Because the flower was so vivid, I decided to give it an equally happy background color, using the same stamp as for the first image but with the addition of some honey bees. I added glitter to their bodies and glaze to their wings. Small details that I think really make this card and all of its different stamped images pop. I also added a triangular piece of Duralar to mimic the wax in the honeycomb…and finished it off with the simple “Bee Happy” sentiment also part of the stamp set. This card has such a different vibe than the first one, using the same tools, don’t you think?

Given how I wasn’t able to blend with alcohol inks the way I’d wanted and that this flower is so gorgeous, I couldn’t not paint it with my favorite coloring medium: distress ink reinkers! 

So, I set forth on a third variation of this flower and enjoyed every moment of painting it. I even made a process video, so you can enjoy it as well!

Once the flower painting was done, I assembled this card by using the Spellbinders rectangle frame die set and adhering the cut-outs over the card base. I then splattered some of the inks on to the cuts. Stamped some other images that are part of this Fun Stampers Journey with fine detail black ink from Pinkfresh Studio and colored them in quickly with Faber-Castell polychromos pencils. I thought it added some cool dimensional elements to the card…what do you think?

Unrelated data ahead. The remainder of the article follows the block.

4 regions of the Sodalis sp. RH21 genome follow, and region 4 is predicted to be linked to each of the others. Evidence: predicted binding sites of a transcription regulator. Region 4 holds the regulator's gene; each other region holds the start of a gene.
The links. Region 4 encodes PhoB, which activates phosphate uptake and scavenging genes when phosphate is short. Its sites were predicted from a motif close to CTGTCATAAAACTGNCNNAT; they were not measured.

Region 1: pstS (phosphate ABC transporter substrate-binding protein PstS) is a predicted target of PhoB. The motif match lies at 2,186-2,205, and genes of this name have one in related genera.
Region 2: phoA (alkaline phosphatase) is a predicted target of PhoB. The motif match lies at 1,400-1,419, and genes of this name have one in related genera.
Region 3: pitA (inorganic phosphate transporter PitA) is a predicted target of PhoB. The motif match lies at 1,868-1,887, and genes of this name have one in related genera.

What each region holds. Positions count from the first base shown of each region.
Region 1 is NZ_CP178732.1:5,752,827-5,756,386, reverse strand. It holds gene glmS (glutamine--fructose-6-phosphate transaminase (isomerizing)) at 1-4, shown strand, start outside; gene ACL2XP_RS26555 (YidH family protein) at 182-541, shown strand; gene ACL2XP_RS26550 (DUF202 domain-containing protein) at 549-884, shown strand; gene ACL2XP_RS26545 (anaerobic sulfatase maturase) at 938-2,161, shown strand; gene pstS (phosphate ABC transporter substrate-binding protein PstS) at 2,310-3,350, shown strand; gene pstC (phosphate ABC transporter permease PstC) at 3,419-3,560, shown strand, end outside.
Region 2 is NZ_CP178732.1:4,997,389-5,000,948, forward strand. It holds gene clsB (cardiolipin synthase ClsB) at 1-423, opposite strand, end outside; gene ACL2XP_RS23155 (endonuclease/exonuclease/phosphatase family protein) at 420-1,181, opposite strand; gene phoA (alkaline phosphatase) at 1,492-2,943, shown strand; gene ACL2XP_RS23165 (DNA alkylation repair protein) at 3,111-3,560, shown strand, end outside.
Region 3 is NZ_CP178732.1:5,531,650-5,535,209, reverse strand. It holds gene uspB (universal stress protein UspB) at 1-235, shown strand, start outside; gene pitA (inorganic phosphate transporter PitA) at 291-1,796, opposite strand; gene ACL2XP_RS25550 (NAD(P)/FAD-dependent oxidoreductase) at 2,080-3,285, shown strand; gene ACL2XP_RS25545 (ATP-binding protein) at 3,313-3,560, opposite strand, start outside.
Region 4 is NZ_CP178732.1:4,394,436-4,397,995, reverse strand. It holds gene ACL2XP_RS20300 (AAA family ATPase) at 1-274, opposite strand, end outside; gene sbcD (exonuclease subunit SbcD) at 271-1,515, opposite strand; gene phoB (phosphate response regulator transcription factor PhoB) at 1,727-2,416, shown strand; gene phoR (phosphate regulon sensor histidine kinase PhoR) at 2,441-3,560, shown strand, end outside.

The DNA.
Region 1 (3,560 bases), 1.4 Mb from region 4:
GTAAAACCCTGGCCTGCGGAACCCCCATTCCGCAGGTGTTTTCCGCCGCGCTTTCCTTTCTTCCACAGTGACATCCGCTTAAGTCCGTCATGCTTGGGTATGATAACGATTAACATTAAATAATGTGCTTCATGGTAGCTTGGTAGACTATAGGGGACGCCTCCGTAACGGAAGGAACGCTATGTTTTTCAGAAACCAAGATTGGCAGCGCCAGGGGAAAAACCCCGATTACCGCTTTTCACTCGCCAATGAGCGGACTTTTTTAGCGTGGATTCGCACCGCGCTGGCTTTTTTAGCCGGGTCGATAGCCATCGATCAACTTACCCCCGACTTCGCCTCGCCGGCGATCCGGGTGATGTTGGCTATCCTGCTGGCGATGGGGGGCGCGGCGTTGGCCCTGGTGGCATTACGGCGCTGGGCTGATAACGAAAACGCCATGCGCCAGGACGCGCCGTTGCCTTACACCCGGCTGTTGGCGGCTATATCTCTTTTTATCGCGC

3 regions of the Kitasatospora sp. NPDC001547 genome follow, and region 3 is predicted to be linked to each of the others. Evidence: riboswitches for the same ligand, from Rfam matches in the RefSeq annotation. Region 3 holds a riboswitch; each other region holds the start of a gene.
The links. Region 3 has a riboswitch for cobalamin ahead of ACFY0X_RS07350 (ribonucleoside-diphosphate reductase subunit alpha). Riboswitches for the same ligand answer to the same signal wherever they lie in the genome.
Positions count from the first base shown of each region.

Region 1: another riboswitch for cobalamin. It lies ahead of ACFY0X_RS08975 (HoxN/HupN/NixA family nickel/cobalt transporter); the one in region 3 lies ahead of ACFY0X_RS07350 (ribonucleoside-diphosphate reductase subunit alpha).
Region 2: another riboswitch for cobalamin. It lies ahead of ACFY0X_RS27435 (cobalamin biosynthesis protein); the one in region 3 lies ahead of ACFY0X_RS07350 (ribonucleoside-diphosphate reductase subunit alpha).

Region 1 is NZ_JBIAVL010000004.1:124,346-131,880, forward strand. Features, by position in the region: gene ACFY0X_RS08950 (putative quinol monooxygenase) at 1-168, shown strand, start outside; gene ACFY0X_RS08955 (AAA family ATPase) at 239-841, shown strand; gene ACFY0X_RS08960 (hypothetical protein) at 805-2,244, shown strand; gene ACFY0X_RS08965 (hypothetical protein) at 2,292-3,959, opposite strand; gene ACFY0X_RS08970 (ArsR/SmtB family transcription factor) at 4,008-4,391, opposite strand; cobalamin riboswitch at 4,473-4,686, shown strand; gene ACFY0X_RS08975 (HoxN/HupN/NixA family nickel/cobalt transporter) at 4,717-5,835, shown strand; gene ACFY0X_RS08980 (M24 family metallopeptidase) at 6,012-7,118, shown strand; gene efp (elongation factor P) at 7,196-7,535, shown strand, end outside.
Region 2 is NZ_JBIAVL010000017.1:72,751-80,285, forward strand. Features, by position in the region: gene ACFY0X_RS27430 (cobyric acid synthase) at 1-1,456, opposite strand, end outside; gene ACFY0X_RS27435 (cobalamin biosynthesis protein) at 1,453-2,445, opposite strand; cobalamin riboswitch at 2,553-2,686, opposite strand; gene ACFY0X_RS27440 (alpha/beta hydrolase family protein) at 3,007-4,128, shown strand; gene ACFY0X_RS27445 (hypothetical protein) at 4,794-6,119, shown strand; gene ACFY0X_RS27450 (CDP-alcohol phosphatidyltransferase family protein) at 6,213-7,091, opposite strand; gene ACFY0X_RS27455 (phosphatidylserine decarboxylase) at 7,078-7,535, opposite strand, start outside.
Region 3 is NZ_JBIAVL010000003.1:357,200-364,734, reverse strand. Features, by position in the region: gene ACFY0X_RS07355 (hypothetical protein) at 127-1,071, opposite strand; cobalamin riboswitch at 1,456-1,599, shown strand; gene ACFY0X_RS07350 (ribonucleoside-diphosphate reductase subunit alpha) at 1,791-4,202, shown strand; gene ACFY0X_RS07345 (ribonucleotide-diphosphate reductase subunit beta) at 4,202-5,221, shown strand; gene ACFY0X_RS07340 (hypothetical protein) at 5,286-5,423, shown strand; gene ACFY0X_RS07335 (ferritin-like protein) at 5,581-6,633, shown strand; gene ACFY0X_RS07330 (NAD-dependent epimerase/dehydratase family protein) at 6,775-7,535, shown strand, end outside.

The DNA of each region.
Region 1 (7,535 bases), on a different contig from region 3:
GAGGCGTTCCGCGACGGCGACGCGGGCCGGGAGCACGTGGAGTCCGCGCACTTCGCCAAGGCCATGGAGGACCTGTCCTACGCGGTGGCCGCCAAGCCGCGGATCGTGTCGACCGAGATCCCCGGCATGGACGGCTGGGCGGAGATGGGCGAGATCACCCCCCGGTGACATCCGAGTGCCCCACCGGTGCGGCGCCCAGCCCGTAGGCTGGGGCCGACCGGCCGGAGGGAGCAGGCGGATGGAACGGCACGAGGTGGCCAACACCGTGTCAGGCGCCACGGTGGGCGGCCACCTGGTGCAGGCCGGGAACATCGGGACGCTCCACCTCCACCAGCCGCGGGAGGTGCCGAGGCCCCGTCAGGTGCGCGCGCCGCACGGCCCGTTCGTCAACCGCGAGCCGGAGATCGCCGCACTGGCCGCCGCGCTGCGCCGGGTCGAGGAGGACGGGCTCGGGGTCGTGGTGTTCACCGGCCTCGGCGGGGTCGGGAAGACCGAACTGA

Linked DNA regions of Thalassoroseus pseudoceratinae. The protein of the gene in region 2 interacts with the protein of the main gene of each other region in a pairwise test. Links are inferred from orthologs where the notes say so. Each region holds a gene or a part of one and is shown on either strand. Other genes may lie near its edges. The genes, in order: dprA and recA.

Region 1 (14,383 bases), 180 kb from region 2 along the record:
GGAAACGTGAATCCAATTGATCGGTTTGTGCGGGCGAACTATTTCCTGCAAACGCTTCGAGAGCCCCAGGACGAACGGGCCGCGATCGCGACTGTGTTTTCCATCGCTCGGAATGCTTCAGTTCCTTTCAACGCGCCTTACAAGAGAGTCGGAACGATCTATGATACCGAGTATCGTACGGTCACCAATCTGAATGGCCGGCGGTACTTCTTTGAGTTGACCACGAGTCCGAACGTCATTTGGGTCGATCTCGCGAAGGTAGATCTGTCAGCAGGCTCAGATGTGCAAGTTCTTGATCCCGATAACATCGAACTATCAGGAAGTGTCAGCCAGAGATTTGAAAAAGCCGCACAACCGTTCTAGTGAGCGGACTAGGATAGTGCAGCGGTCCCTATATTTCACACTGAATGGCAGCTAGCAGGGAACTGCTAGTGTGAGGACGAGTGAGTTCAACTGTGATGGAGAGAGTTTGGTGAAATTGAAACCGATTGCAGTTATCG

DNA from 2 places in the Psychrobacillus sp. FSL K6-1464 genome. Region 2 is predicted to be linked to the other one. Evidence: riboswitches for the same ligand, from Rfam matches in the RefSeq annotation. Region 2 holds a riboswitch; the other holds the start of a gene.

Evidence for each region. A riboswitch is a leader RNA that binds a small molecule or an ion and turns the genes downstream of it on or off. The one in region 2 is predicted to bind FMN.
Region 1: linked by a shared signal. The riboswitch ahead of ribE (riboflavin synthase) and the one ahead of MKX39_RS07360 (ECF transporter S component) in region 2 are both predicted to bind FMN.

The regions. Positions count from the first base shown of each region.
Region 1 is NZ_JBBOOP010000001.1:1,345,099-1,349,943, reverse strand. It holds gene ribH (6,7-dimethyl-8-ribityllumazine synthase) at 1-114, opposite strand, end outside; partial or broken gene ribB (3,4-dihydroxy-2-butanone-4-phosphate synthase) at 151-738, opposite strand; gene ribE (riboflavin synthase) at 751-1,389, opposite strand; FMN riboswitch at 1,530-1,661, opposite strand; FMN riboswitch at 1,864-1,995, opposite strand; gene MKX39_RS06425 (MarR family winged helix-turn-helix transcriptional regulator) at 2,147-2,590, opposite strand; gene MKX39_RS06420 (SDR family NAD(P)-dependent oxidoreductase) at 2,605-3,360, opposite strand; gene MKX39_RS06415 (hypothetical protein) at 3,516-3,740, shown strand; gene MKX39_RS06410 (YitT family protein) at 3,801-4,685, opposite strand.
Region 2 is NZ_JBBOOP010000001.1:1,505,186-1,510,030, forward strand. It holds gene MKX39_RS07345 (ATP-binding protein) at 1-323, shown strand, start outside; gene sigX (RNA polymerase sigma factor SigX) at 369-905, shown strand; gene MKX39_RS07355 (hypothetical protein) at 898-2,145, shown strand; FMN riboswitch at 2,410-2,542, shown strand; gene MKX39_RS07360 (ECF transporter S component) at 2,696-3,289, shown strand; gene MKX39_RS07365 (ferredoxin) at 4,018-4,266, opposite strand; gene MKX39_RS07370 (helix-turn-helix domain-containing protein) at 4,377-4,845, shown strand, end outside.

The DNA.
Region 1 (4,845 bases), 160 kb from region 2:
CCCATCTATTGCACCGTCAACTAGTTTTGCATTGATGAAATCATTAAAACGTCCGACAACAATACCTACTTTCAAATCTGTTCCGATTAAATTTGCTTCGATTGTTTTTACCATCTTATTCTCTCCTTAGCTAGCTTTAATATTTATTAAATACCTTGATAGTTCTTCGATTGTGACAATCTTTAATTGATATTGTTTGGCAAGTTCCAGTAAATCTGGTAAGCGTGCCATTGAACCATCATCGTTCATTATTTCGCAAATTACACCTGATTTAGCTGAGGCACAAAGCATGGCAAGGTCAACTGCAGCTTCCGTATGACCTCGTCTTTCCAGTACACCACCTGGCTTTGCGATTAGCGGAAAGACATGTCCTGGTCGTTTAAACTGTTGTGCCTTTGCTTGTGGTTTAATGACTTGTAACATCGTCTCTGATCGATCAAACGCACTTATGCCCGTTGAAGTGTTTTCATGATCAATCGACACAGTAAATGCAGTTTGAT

I had such fun playing with this image and I still have so many ideas on how this flower can look so different when used with embossing powders, color pencils, water-soluble pencils, printed with a gel plate…oh the possibilities are endless!

 Here is a look at all three cards, together. Which one is your favorite? Let me know in the comments!

And if you’re curious about the supplies I used for making these cards, they’re all listed below. (These are compensated affiliate links at no cost to you. Thank you for your support! Affiliate and product disclosure can be found here. As always, I was not paid to do this post and I only use products from companies I love.)

Best wishes for a safe and happy holiday season!


Published by mansimakes

Hi there, I am Mansi, a self-taught artist based in Silicon Valley. I was a full-time communications professional for two decades, with a desk job and a six-figure salary until I decided to become a mom. Motherhood, as many will attest, can be extremely exhausting, especially in those first years. Art became my quiet place. It restored my sense of self. It gave me renewed energy. It helped me become a better mom. I was led down the path of creation by instinct and “discovered“ in early 2019 by a fellow kindred spirit at one of my art pop-ups who asked me to join her entrepreneurial venture. While I immersed myself full time in the role of CFO and co-founder of this women-led venture supporting local women makers, I missed experimenting with mixed-media. So, in 2021, I've decided to focus my energies full time in finessing my craft, producing more online tutorials and offering in-person art workshops for both adults and children. Thank you for joining me on this adventure as I experiment, learn and continue creating custom pieces of joy.